We have no man-written creed books to follow. We are governed in faith and conduct by the Bible alone. While recognizing the guiding principles of the Old Testament, we seek to conform to the rules and patterns of the New Testament (Hebrews 1:1-2; II Peter 3:11). We accept the Bible as being both verbally inspired and infallible in content (II Peter 1:20-21; I Corinthians 2:11-13). Consequently, when the Bible speaks upon any given subject, its pronouncement is accepted as final. By its own testimony, no one may with impunity alter a single word of it (Deuteronomy 4:2; Proverbs 30:6; Revelation 22:18-19).
Our Plea for Unity
We plead for unity among all who obediently respond to the doctrine and commands given in the New Testament. Such is in harmony with the prayer of Jesus and the pleading of the apostles (John 17:20-21; I Corinthians 1:10; Ephesians 4:1-6). We consider such unity to be possible or Jesus would not have prayed for it. Since division has always been the result of departure from God's pattern, we believe division can be healed by a return to the revealed truth of God's word. For this we plead.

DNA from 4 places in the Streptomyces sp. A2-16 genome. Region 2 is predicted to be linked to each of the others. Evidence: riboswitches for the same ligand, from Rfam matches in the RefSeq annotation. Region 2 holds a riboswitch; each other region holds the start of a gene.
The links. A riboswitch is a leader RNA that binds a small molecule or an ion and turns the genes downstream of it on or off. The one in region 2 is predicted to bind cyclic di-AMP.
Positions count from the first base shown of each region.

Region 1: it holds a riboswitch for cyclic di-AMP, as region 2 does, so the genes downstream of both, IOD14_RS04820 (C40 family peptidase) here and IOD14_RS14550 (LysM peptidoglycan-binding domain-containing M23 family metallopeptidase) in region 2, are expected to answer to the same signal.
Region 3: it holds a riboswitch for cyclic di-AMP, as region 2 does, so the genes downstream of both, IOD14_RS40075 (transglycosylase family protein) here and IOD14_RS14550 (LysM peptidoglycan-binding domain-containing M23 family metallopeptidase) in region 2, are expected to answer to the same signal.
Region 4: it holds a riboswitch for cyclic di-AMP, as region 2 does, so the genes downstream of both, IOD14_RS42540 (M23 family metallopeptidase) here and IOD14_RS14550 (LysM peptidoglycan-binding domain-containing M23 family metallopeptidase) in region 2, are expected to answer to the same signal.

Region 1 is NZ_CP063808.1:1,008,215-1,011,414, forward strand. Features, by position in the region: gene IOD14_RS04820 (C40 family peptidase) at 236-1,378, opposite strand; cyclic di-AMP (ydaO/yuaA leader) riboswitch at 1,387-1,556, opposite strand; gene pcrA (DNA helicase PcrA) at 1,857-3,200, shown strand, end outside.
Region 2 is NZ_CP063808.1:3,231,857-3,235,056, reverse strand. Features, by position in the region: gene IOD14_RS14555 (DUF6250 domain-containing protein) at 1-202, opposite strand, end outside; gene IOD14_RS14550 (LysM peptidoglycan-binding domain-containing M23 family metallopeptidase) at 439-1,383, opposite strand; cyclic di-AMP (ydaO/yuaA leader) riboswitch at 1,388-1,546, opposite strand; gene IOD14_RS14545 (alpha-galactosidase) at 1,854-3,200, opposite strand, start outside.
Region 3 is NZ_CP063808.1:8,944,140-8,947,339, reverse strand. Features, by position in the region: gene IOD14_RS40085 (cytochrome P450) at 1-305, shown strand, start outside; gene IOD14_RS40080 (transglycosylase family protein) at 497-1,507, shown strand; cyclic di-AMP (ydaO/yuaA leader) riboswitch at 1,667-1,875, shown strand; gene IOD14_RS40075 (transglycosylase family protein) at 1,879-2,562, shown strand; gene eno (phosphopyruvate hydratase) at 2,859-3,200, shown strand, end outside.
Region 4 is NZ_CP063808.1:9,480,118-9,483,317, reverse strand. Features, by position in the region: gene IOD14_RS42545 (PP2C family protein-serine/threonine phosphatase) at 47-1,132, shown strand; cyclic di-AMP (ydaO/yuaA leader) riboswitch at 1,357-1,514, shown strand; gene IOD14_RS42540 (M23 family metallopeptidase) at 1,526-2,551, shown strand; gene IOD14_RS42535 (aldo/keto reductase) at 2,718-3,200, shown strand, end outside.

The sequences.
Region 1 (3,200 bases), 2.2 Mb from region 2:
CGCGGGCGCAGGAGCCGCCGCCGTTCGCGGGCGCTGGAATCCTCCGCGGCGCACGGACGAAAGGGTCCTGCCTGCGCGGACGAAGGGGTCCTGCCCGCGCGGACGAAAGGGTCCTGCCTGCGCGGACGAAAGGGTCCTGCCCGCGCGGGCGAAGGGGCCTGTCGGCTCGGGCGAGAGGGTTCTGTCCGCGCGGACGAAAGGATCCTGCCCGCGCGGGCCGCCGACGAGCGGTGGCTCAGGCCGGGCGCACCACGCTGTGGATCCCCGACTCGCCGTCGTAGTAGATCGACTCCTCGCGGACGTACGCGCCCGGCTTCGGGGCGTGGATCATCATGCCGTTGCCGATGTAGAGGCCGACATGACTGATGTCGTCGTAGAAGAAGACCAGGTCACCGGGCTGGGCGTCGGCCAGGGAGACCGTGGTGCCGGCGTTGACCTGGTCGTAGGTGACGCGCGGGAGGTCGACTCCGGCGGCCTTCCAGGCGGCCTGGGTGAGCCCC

Who Are We, Then?
We are a group of God fearing men and women, young and old, who have formed and constitute a congregation such as those described in the New Testament. We are simply Christians (Acts 11:26; 26:28; I Peter 4:15-16), followers of Christ. We comprise a church which is "of Christ" (Romans 16:16).
We do not wear or accept any designations that are not found in the scriptures, and we do not subscribe to any creed drawn up by fallible men. Christ is our only creed, the Bible is our only guide. We are striving to be a church after the pattern found in the New Testament . . . in how we become Christians, and how we live as Christians; in what we teach; in the work we do as a church; in the way we are organized. We are trying to speak where the Bible speaks, to be silent where the Bible is silent, to do Bible things in Bible ways, and to call Bible things by Bible names. We are interested in honoring God, in following Christ, and in learning, doing, and teaching God's word.
We are your neighbors, your fellow-workers, and your fellow-students. We are people saved from sin, who are interested in the salvation of others. We want heaven to be both our eternal home, and yours.
What To Expect